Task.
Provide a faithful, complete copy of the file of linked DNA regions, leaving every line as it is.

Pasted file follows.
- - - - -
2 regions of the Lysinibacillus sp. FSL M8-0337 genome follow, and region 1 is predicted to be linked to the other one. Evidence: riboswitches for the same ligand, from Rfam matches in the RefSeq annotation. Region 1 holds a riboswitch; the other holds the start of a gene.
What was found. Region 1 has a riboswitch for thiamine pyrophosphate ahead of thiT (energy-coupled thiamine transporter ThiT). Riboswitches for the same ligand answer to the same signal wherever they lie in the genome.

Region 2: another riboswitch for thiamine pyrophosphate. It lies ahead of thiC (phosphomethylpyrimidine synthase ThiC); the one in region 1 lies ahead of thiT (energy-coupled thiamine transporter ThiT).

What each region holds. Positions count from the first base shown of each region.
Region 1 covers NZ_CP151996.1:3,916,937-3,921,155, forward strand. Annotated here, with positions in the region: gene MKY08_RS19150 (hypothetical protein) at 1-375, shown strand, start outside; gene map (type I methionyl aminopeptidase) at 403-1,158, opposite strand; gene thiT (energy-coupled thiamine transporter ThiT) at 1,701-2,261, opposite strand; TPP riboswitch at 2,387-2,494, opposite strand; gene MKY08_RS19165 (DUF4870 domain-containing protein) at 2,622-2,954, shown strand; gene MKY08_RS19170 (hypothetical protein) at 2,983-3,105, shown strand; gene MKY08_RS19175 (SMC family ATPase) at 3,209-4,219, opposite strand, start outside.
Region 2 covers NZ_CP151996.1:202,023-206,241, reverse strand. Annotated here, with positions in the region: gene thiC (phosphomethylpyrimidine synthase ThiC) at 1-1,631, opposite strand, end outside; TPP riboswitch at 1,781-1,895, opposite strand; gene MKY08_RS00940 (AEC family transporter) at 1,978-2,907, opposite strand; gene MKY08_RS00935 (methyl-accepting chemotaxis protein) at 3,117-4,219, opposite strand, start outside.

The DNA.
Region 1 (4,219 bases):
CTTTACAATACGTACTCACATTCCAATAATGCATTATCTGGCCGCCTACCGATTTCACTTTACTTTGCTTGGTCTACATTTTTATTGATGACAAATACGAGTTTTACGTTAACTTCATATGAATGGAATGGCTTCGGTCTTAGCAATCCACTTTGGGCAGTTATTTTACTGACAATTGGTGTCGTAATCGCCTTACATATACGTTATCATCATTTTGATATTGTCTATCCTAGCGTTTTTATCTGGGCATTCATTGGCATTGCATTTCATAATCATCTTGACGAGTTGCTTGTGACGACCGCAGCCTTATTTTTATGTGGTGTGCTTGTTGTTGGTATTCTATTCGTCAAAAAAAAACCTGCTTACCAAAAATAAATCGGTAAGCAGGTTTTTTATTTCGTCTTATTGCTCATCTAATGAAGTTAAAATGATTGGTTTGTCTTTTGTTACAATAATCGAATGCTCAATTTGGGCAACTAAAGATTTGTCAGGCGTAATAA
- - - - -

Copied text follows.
2 regions of the Lysinibacillus sp. FSL M8-0337 genome follow, and region 1 is predicted to be linked to the other one. Evidence: riboswitches for the same ligand, from Rfam matches in the RefSeq annotation. Region 1 holds a riboswitch; the other holds the start of a gene.
What was found. Region 1 has a riboswitch for thiamine pyrophosphate ahead of thiT (energy-coupled thiamine transporter ThiT). Riboswitches for the same ligand answer to the same signal wherever they lie in the genome.

Region 2: another riboswitch for thiamine pyrophosphate. It lies ahead of thiC (phosphomethylpyrimidine synthase ThiC); the one in region 1 lies ahead of thiT (energy-coupled thiamine transporter ThiT).

What each region holds. Positions count from the first base shown of each region.
Region 1 covers NZ_CP151996.1:3,916,937-3,921,155, forward strand. Annotated here, with positions in the region: gene MKY08_RS19150 (hypothetical protein) at 1-375, shown strand, start outside; gene map (type I methionyl aminopeptidase) at 403-1,158, opposite strand; gene thiT (energy-coupled thiamine transporter ThiT) at 1,701-2,261, opposite strand; TPP riboswitch at 2,387-2,494, opposite strand; gene MKY08_RS19165 (DUF4870 domain-containing protein) at 2,622-2,954, shown strand; gene MKY08_RS19170 (hypothetical protein) at 2,983-3,105, shown strand; gene MKY08_RS19175 (SMC family ATPase) at 3,209-4,219, opposite strand, start outside.
Region 2 covers NZ_CP151996.1:202,023-206,241, reverse strand. Annotated here, with positions in the region: gene thiC (phosphomethylpyrimidine synthase ThiC) at 1-1,631, opposite strand, end outside; TPP riboswitch at 1,781-1,895, opposite strand; gene MKY08_RS00940 (AEC family transporter) at 1,978-2,907, opposite strand; gene MKY08_RS00935 (methyl-accepting chemotaxis protein) at 3,117-4,219, opposite strand, start outside.

The DNA.
Region 1 (4,219 bases):
CTTTACAATACGTACTCACATTCCAATAATGCATTATCTGGCCGCCTACCGATTTCACTTTACTTTGCTTGGTCTACATTTTTATTGATGACAAATACGAGTTTTACGTTAACTTCATATGAATGGAATGGCTTCGGTCTTAGCAATCCACTTTGGGCAGTTATTTTACTGACAATTGGTGTCGTAATCGCCTTACATATACGTTATCATCATTTTGATATTGTCTATCCTAGCGTTTTTATCTGGGCATTCATTGGCATTGCATTTCATAATCATCTTGACGAGTTGCTTGTGACGACCGCAGCCTTATTTTTATGTGGTGTGCTTGTTGTTGGTATTCTATTCGTCAAAAAAAAACCTGCTTACCAAAAATAAATCGGTAAGCAGGTTTTTTATTTCGTCTTATTGCTCATCTAATGAAGTTAAAATGATTGGTTTGTCTTTTGTTACAATAATCGAATGCTCAATTTGGGCAACTAAAGATTTGTCAGGCGTAATAA